Sometimes, the simplest ingredients are all you need to build the tastiest concoction. Too many components can complicate the flavor, rendering the sweetest bites seemingly ordinary, and can create a jumbled mess that’s far too busy for its own good. The straightforward honesty of a few well-chosen ingredients can arouse the palate, and the flavors are allowed to show off their inherent goodness. Getting your hands on those elements may be another thing entirely, when your local supermarkets don’t carry the ingredients you’re looking for. It makes the resulting dish all the tastier for it.
And so we come to Lance Harano of Waipahu, Hawaii (on the Island of O’ahu, within the city and county of Honolulu), and his JDM ’73 Sprinter Trueno. His recipe seems easy enough to wrap your head around... if only it were that simple to get his hands on the ingredients in the first place. The guys at TR Trading were advertising it for sale on the Club 4AG message board, Lance admits. I took a gamble. Lance was forwarded a set of detailed photographs letting him know just what it was he was in for. One $1,500 non-refundable deposit to start the paperwork later, the Mango was on a train to the port of Yokohama, then on a boat to Cerritos, California, where Lance flew to meet his new baby. Yes, Lance flew to LA. Yes, we’re aware that the boat chugged right on by his house on the way, and that there was a whole lot of wasted back-and-forth going on. Ssshhh.
It was a factory 2TG machine and had all of the Japan-spec stuff on it, like the sheetmetal and bumpers. The badges were gone, though. So most of the tasty JDM stuff was already there; Lance didn’t have to worry about things like swapping out fat American bumpers with rubber over-riders, because this one didn’t have any of that. It had also been lowered, rode a set of 13x8" Watanabes, and sported the AE86 front strut/disc brake conversion he was planning on doing anyway. The odometer read just over 50,000 kilometers (barely 30,000 miles). Barely broken in. And it had also been painted; more on this crime anon.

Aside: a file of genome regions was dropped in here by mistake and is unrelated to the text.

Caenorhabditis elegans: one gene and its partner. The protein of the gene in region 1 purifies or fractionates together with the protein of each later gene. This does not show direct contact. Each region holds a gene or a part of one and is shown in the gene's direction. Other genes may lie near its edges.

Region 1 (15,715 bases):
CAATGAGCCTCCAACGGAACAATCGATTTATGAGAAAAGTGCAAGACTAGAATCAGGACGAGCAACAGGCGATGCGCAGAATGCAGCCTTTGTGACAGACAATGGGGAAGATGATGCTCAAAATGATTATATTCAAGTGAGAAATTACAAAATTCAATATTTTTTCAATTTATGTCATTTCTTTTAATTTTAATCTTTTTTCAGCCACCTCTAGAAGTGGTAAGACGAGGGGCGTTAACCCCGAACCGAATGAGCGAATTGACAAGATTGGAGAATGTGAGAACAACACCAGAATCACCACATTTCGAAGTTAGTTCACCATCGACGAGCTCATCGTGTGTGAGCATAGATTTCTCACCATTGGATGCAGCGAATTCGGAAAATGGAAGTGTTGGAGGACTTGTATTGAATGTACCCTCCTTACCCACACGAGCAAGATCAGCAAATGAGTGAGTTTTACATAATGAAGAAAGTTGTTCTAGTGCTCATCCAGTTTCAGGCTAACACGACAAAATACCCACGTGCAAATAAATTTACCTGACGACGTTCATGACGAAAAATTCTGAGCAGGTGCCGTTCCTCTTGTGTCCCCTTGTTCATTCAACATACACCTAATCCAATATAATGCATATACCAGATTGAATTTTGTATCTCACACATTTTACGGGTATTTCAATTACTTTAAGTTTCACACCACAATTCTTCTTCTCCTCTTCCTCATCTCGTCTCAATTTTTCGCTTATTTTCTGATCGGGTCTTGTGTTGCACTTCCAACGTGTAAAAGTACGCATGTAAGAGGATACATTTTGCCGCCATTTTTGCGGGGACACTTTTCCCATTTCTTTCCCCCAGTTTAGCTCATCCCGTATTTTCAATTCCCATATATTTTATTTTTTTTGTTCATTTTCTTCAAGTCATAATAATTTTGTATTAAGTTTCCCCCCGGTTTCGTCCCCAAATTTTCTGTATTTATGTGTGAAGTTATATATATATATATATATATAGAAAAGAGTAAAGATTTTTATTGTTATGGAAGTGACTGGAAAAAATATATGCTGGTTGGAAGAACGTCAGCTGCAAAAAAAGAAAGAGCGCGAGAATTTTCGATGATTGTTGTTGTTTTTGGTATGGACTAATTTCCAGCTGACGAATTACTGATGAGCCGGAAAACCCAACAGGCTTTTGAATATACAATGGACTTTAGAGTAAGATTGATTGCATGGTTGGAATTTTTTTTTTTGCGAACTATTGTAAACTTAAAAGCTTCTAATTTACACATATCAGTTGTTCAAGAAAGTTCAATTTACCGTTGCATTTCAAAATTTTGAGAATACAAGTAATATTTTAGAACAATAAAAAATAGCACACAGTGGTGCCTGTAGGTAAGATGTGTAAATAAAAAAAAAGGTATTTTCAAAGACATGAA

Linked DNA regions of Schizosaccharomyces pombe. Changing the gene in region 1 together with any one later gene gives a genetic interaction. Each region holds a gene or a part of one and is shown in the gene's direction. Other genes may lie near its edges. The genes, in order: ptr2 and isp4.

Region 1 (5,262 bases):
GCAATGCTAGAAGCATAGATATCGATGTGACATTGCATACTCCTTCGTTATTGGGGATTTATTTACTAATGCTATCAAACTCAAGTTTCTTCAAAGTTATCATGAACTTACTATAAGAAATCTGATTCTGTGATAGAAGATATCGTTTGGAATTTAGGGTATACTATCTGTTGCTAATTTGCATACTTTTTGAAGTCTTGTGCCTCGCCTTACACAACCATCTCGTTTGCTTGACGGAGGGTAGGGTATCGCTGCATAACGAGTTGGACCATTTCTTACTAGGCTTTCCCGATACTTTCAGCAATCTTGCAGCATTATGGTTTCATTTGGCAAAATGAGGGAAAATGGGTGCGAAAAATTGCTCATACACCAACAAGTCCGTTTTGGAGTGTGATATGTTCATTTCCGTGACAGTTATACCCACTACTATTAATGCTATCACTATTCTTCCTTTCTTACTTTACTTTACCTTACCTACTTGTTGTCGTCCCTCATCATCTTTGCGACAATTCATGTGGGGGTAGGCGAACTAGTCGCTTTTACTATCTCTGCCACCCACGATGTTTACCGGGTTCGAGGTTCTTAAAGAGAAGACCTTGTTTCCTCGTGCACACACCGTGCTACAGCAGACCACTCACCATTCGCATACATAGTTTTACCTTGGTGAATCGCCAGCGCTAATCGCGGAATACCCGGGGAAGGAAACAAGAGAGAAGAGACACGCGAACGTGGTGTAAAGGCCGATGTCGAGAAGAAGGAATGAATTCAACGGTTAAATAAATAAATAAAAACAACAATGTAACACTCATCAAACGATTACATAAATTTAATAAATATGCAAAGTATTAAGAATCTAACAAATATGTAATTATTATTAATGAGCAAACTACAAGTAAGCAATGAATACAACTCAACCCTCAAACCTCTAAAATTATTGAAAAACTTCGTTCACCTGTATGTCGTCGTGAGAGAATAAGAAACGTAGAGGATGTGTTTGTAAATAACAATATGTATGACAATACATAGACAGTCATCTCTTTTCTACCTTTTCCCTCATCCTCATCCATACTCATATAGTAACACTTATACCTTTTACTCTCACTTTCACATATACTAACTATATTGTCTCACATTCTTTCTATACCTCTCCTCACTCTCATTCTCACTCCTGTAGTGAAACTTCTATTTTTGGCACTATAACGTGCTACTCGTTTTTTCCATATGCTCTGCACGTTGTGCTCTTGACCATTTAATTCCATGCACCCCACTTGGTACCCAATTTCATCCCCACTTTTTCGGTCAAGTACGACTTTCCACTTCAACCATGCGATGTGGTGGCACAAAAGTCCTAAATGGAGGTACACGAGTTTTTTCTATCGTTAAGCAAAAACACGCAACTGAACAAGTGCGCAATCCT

And yet, Lance is considered the first owner. How? TR Trading took care of customs, taxes, duty fees, whatever it took to get it out of Yokohama and into the US as a new citizen. That includes an export certificate; it’s like a green card. The certificate is created as it leaves port in Japan, and the original title is terminated. So I’m the original owner of this car now, even though I was three years old when it was built and rolled onto a new-car lot in Japan. He giggles at the ridiculousness of it.
Once home, Lance rolled up his sleeves started poking around the bodywork, and discovered rot beneath the repairs. Yokohama must salt their roads; the rear quarters and rocker panels looked like they were rusted from salt spray, not rainwater. Salt isn’t a helpful ingredient in this particular recipe. I started knocking Bondo out, and I discovered that the previous repairs didn’t cut out the rust, they just covered it up with new steel. It was a weird repair. And one that didn’t really solve the structural rot that was slowly expanding.